I would have to say that Sagan lived in the perfect time period. When he did most of his research between 1960 and 1990, science was really beginning to ramp up, and he was not terribly inhibited by a lack of technology. Sure, Sagan could have made more groundbreaking discoveries with today's technology, but his personality was a great fit for the time period, and I think Sagan held a very important position in history. Not only was he a great scientist, but he was a very influential figure. He was able to popularize science through his television series, Cosmos: A Personal Voyage, and you would have difficulty finding a scientist today who was not influenced by Carl Sagan's work.

Sagan's Greatest Contribution

Carl Sagan was truly a man of many talents. He made discoveries about the surface of Venus, helped put spacecraft on Mars, and he took part in sending Voyager 1 and 2 out on their discovery of the universe. He was also a big proponent of contacting extraterrestrial life, as seen through his research and his work on the Arecibo message and in the Voyager program. Furthermore Sagan authored over 20 books, had a voice in politics, and co-wrote and narrated a television series, Cosmos: A Personal Voyage. Though Sagan did a lot to contribute to the scientific community, Cosmos is his most important contribution to our country. Through Cosmos, Sagan was able to explain complex scientific concepts to a wide audience, and he was able to popularize science. Because Sagan was lived in such an accepting time period, he didn't face many if any tough moral decisions in writing this show. His sense of wonder inspired many other scientists, and without him we probably would have never seen shows like Bill Nye the Science Guy.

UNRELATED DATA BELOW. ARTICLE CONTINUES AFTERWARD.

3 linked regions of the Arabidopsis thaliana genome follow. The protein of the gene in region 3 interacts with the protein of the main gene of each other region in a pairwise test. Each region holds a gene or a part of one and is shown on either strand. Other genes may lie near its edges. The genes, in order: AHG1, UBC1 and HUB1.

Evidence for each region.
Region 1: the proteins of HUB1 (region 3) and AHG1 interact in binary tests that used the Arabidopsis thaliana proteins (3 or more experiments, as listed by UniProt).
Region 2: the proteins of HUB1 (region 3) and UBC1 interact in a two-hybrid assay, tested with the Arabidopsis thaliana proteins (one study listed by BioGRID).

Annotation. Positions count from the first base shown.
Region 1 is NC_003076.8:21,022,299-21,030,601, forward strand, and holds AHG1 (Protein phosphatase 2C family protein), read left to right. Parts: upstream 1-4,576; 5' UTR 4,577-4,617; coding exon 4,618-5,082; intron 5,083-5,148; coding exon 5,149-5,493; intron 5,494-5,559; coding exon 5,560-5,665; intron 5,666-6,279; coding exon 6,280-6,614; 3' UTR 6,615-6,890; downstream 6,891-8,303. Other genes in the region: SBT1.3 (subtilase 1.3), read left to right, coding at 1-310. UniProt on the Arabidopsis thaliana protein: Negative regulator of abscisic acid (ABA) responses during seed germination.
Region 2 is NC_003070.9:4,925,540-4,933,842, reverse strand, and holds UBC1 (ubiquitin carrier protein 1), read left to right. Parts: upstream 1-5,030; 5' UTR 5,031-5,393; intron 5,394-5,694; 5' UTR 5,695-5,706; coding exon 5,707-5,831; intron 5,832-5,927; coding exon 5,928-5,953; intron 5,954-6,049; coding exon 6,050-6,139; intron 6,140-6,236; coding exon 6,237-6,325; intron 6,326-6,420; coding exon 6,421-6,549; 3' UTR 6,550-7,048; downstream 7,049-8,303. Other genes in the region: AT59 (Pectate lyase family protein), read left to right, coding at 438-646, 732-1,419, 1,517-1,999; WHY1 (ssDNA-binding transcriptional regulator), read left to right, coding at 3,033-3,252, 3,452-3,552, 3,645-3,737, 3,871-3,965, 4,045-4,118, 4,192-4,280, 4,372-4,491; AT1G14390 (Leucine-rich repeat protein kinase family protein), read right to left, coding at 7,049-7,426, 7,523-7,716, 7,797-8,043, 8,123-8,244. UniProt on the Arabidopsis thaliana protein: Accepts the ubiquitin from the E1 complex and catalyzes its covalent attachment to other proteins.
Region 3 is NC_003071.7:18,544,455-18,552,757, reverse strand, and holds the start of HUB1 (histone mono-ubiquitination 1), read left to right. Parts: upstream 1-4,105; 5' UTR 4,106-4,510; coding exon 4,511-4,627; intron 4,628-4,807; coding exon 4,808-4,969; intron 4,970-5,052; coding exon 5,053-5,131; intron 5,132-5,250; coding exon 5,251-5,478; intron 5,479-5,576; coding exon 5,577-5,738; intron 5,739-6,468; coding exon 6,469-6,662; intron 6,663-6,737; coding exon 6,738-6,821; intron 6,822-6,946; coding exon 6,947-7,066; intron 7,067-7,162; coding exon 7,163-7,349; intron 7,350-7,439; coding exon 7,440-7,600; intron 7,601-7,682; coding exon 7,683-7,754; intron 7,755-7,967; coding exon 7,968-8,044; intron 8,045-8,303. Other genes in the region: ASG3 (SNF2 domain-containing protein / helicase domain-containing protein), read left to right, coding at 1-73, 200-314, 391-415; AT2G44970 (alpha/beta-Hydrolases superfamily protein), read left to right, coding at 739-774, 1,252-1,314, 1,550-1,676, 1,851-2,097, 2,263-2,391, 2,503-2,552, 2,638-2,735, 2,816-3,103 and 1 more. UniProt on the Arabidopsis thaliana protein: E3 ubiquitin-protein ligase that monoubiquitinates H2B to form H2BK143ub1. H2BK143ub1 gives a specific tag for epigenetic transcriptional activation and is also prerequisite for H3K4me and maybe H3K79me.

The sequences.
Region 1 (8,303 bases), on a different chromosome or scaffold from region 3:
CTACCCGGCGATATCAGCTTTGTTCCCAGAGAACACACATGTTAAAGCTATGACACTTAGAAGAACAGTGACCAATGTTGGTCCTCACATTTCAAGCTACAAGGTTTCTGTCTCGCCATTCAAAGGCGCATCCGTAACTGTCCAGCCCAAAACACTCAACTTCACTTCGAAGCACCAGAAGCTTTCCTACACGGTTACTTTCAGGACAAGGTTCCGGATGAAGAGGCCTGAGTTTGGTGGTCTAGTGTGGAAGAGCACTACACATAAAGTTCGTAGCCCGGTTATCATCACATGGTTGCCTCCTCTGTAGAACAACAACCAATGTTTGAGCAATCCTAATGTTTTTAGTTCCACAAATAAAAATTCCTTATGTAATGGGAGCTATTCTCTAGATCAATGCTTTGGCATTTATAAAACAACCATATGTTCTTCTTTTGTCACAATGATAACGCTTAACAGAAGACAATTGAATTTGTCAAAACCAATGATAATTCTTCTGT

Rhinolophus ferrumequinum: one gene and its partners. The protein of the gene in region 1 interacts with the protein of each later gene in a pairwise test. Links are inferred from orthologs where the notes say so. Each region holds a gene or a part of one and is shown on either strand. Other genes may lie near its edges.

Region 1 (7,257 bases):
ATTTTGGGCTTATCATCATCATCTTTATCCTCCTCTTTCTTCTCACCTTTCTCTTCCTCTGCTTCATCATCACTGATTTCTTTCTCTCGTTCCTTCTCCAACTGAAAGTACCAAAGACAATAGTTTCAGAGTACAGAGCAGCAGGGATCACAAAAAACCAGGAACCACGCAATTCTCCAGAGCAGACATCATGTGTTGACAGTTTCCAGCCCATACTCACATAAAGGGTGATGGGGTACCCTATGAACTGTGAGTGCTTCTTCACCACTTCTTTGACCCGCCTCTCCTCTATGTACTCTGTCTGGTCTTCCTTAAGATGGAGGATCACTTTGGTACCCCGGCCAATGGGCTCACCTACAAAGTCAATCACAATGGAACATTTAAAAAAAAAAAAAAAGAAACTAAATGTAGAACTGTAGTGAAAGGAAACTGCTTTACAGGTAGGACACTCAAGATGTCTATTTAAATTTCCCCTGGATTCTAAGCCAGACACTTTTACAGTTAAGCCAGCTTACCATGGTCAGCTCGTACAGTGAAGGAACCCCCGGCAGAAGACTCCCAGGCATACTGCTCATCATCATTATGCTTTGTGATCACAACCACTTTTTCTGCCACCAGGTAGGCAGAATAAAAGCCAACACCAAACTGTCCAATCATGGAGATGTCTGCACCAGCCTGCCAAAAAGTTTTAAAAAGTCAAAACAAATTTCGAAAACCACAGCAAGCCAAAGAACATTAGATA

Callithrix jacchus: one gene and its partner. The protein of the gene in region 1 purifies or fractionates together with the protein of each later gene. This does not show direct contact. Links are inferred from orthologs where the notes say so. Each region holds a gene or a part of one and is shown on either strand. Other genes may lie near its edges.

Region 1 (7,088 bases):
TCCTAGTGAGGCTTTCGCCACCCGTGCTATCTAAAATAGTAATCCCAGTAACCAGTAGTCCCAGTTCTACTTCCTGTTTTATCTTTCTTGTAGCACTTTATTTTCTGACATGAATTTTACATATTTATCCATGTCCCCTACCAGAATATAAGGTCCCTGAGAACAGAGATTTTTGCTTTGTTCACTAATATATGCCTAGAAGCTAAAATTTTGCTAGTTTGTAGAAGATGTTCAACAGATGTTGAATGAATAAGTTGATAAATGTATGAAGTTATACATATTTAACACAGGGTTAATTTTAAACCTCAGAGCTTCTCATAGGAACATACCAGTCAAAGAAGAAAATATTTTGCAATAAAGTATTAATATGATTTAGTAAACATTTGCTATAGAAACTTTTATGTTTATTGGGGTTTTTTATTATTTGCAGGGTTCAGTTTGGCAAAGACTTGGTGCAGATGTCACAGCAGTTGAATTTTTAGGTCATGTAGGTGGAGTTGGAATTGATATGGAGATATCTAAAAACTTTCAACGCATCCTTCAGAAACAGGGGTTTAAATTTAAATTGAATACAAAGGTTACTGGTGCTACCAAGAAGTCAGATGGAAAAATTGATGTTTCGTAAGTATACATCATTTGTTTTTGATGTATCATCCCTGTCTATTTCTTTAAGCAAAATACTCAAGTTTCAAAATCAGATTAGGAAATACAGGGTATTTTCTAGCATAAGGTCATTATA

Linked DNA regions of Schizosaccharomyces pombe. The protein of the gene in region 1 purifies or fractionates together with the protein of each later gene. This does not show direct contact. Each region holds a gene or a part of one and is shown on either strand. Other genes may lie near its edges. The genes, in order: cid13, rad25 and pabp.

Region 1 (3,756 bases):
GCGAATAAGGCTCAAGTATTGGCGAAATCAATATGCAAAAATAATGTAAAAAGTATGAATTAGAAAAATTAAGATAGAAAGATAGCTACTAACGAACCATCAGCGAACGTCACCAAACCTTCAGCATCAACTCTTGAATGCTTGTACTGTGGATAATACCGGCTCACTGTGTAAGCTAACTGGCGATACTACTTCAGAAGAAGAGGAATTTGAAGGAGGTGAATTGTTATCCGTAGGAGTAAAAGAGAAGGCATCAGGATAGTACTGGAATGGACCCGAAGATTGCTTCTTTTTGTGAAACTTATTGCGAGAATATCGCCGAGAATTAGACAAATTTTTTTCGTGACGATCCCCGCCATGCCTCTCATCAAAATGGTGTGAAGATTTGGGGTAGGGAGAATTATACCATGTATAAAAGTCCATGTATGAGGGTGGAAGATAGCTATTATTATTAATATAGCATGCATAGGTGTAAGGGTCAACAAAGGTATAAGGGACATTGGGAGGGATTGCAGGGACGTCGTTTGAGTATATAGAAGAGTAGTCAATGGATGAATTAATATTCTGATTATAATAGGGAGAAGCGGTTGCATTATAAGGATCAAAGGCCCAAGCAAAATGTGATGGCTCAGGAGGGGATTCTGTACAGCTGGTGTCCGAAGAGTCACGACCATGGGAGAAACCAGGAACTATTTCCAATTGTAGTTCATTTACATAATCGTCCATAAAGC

Political Cartoon

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Historiography

In Carl Sagan's Life and Legacy as Scientist, Teacher, and Skeptic, David Morrison recalls what specifically set Sagan apart from other scientists at the time. Driven by an intense desire to succeed, Sagan's lifelong quest was to understand the universe (Participial Phrase). He was a natural teacher, with a profound ability to explain complex scientific concepts to the lay public. With his knack for teaching, communicating, and popularizing, Sagan was very different than other recognized scientists (Periodic Phrase). His patience and skill for communicating set him apart from his peers and made him recognizable as one of the best scientists of his age. Morrison, once a student of Sagan, wrote this article in hopes of correctly describing why Sagan had such a great impact on science and the skeptical movement.

Synthesis Essay